Do something amazing. Give blood. It’s a motif we’re all familiar with, and I’m constantly being inundated with appeals and adverts from the NHS operating blood drives in my area. So when my parents informed me they were going to give blood in the run-up to Christmas, I decided to go as well. My blood might not be particularly rare, but every little helps, and it’s the season for giving and all that.
Obviously I wanted to confirm that it wouldn’t be a wasted journey – while MD isn’t contagious through blood, you never know with the NHS what kind of problems might arise. I went through their online checks in which they ask you a million questions about your sexual history and general health (never fear readers, both of those are fine for me). I got to the question of whether I’d had any tests or hospital visits, which of course I have, and that’s where the questions stopped and I was advised to call them to further discuss my medical history. I duly did so only to find that their medical database was down and the man on the other end of the phone couldn’t advise me. Irregardless, I figured that a couple of blood tests and MRIs probably weren’t going to affect my suitability to give blood and headed out through the somewhat treacherous snowy conditions to my local town hall for the blood drive.
The man on the registration desk took one look at me in my wheelchair and immediately summoned the Staff Nurse over. She asked me what my disability was. My answer earned a “Hmm, that’s almost certainly a no.” I explained to her that my condition didn’t affect my heart or circulatory system at all, and my blood was perfectly healthy, but she still refused. The reason, I later found out, was not anything to do with the nature of my condition. No, in fact I wasn’t allowed to give blood because, as a wheelchair user, I am a “fire hazard”.
Struggling to see the logic behind this? Me too. From what I can make out, because I’m unable to transfer from my wheelchair onto the (admittedly rather high) official NHS blood-giving bed without assistance, in the event of a fire I would be unable to evacuate myself. Never mind that both my parents and my brother were there with me, all of whom regularly assist me with transferring from one thing to another – in the event of a fire they would of course flee the building and leave me on the bed to burn, as would, doubtless, the fifteen or so medical professionals who were hanging around the town hall. Even if I brought with me my carer who I personally employ and who would be with me for the sole purpose of transferring me on and off the bed, I would still pose too much of a fire hazard for them to allow me to give blood. Nor am I allowed to remain in my wheelchair to do so, despite its capacity to tilt back to the same angle as the beds they use.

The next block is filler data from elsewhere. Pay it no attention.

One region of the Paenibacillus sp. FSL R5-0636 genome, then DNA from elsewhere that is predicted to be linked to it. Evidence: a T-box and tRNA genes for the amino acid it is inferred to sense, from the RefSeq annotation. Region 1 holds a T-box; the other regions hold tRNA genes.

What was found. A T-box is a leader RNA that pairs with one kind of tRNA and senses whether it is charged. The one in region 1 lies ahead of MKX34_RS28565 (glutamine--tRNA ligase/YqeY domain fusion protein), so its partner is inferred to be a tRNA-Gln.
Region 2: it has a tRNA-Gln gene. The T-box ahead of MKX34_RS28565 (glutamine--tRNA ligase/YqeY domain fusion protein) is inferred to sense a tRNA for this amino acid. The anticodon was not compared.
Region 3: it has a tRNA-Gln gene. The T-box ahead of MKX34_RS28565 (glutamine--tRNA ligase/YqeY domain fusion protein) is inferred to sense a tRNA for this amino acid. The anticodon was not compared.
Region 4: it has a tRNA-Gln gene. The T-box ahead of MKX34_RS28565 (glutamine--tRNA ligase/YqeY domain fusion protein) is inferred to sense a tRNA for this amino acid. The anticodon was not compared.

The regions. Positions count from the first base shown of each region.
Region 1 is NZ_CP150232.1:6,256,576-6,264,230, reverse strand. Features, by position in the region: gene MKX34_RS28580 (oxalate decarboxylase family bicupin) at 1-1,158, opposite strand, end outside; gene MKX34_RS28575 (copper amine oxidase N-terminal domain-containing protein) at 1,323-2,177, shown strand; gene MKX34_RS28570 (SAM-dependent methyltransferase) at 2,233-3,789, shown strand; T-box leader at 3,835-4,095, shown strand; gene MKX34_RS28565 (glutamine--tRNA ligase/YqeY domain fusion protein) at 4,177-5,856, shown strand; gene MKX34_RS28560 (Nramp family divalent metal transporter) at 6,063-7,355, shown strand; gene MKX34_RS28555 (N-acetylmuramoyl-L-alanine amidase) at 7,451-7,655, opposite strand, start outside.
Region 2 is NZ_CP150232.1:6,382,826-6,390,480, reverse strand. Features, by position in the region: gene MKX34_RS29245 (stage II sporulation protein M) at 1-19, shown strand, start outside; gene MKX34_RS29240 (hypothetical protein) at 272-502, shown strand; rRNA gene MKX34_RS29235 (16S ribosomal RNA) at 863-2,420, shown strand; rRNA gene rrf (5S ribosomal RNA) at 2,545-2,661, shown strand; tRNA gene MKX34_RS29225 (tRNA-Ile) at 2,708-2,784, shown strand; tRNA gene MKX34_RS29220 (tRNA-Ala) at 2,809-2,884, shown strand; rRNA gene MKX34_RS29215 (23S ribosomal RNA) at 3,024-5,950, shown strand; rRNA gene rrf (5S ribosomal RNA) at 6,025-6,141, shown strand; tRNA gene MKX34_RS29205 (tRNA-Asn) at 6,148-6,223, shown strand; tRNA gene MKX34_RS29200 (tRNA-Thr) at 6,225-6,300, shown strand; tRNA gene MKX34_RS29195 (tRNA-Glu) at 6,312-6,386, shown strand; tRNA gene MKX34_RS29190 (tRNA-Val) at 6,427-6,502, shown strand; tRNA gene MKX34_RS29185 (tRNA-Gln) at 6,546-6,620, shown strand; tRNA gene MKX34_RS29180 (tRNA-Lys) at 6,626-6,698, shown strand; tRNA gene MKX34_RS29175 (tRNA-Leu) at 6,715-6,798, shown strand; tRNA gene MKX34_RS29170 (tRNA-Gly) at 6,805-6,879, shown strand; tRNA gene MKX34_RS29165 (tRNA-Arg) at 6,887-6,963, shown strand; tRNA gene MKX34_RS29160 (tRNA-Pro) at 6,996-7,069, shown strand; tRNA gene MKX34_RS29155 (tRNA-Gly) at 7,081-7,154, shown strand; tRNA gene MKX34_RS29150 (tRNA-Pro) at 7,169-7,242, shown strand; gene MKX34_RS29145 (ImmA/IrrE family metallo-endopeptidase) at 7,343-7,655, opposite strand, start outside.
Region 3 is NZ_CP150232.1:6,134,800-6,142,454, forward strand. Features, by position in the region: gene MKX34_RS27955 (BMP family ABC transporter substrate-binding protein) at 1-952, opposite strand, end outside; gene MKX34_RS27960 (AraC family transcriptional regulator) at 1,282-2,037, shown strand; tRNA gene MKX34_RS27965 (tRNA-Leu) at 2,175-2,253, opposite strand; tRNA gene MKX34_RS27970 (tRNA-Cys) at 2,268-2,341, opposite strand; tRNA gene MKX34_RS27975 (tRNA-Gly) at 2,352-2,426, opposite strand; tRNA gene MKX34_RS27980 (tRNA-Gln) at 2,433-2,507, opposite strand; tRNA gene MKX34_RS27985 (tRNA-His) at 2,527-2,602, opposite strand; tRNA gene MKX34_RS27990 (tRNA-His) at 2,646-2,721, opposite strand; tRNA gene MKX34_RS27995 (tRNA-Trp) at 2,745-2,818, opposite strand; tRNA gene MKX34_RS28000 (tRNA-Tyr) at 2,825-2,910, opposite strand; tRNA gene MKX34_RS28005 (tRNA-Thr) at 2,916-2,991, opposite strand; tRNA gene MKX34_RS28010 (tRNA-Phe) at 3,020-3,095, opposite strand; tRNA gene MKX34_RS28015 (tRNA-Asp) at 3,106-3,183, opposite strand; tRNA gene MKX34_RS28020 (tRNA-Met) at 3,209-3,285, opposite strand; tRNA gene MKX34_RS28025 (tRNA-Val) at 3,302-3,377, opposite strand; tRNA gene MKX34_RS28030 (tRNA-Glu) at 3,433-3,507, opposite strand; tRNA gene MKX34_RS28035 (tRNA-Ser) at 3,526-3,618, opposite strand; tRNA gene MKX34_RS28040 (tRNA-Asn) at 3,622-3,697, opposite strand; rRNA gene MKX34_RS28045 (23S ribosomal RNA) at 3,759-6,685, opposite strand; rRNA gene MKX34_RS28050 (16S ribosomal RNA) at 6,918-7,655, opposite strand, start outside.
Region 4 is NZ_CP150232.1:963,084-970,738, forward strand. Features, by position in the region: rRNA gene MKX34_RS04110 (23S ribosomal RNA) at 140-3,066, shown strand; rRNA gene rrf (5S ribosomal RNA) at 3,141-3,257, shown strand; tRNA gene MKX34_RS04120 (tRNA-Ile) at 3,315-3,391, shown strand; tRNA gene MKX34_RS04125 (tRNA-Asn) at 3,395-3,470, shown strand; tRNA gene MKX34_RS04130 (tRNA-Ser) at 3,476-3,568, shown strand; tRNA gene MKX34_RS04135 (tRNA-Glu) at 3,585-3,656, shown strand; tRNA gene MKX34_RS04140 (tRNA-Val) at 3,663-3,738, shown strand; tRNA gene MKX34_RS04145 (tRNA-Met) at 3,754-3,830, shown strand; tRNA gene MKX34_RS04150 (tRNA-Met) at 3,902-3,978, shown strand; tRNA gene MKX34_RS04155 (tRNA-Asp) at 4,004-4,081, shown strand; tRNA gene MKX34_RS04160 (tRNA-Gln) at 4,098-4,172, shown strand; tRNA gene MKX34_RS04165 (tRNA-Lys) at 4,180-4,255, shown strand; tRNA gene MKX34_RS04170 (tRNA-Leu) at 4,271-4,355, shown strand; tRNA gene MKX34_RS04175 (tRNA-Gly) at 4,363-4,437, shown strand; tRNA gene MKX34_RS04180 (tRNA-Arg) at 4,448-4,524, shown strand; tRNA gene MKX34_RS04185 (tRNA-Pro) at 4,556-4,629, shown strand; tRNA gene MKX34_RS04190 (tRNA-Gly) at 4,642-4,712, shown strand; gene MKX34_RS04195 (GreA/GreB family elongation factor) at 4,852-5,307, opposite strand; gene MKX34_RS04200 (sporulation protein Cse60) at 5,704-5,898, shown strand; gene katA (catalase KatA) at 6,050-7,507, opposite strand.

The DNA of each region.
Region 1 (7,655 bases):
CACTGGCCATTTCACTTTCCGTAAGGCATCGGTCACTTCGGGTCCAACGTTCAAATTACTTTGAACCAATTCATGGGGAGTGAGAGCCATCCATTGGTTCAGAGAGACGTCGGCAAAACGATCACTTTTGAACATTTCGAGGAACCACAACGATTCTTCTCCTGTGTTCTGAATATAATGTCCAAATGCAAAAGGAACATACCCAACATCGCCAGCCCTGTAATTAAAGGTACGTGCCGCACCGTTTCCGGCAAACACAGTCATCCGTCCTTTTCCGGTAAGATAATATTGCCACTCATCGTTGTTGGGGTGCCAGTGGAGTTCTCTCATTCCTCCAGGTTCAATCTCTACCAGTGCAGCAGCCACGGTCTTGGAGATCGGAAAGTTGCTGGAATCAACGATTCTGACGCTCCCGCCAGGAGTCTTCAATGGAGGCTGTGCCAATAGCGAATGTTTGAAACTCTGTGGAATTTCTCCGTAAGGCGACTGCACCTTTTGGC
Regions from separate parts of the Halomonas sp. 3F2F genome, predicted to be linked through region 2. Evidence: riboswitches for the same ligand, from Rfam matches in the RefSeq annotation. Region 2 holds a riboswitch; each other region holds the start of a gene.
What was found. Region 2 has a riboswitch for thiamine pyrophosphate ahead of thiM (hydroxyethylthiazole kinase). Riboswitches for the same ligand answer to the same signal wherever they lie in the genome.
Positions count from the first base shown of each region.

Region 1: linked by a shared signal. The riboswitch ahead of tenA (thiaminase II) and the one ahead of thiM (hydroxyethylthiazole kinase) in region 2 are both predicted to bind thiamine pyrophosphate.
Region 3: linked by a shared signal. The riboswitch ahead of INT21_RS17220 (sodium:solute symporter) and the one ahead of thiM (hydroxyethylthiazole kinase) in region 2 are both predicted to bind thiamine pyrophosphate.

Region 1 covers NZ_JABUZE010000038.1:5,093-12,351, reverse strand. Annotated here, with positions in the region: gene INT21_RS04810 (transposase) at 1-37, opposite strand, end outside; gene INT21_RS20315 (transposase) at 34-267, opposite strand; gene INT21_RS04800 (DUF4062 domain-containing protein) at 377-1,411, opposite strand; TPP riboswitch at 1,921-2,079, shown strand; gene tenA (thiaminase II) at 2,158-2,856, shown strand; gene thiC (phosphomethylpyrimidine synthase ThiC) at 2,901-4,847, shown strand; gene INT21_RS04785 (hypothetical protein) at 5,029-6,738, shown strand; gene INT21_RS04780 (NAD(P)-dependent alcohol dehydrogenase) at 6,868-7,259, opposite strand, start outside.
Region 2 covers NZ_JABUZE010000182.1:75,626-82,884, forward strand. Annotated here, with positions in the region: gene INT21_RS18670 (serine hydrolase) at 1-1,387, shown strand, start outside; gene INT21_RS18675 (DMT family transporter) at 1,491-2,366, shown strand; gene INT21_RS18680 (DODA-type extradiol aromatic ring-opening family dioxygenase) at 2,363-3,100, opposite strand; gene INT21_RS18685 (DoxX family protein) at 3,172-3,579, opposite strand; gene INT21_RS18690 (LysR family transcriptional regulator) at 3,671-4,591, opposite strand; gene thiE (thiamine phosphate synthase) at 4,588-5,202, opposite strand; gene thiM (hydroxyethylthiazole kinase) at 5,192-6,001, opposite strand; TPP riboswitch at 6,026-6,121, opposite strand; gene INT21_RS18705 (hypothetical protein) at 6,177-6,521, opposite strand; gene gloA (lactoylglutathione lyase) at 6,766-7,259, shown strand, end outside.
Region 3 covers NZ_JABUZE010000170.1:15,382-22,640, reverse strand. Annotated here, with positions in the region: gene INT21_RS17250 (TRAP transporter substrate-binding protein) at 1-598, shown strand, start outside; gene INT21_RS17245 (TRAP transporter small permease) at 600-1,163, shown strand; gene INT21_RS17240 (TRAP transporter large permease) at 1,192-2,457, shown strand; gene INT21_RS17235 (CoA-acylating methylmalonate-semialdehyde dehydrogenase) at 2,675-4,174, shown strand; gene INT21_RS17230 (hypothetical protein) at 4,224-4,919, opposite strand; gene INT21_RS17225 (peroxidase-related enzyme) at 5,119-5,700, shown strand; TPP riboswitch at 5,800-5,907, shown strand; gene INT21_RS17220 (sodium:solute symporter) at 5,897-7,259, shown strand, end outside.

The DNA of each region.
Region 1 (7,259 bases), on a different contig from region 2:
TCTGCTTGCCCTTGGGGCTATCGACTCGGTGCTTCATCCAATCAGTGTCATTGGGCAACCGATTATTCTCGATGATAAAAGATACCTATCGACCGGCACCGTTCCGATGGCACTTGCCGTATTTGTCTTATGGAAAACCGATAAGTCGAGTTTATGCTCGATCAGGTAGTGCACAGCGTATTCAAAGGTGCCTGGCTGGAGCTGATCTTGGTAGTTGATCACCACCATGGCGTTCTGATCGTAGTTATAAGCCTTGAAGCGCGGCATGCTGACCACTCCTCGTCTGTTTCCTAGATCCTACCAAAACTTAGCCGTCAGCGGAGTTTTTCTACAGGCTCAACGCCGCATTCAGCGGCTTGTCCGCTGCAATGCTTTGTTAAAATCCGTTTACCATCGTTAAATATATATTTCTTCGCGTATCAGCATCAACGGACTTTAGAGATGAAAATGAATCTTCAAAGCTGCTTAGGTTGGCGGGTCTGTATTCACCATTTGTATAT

There was nothing on the site which had indicated to me that mobility difficulties would be a prohibiting factor in this, and fair to say the whole incident was pretty upsetting, not to mention offensive. I’m an active member of the community, and I can’t contribute to a lot of activities in the same way that my able-bodied peers can, but I want to be involved as much as I can. I’d thought that giving blood would be something anyone can do, regardless of how well their legs work, but apparently this isn’t the case. I don’t even need to point out that the NHS have absolutely no problem taking blood from me when they want to run yet another test on it…
Honestly, it’s no wonder people think disabled people are a drain on society when even those of us who go out of their way to contribute are prevented from doing so by ridiculous and discriminatory blanket policies.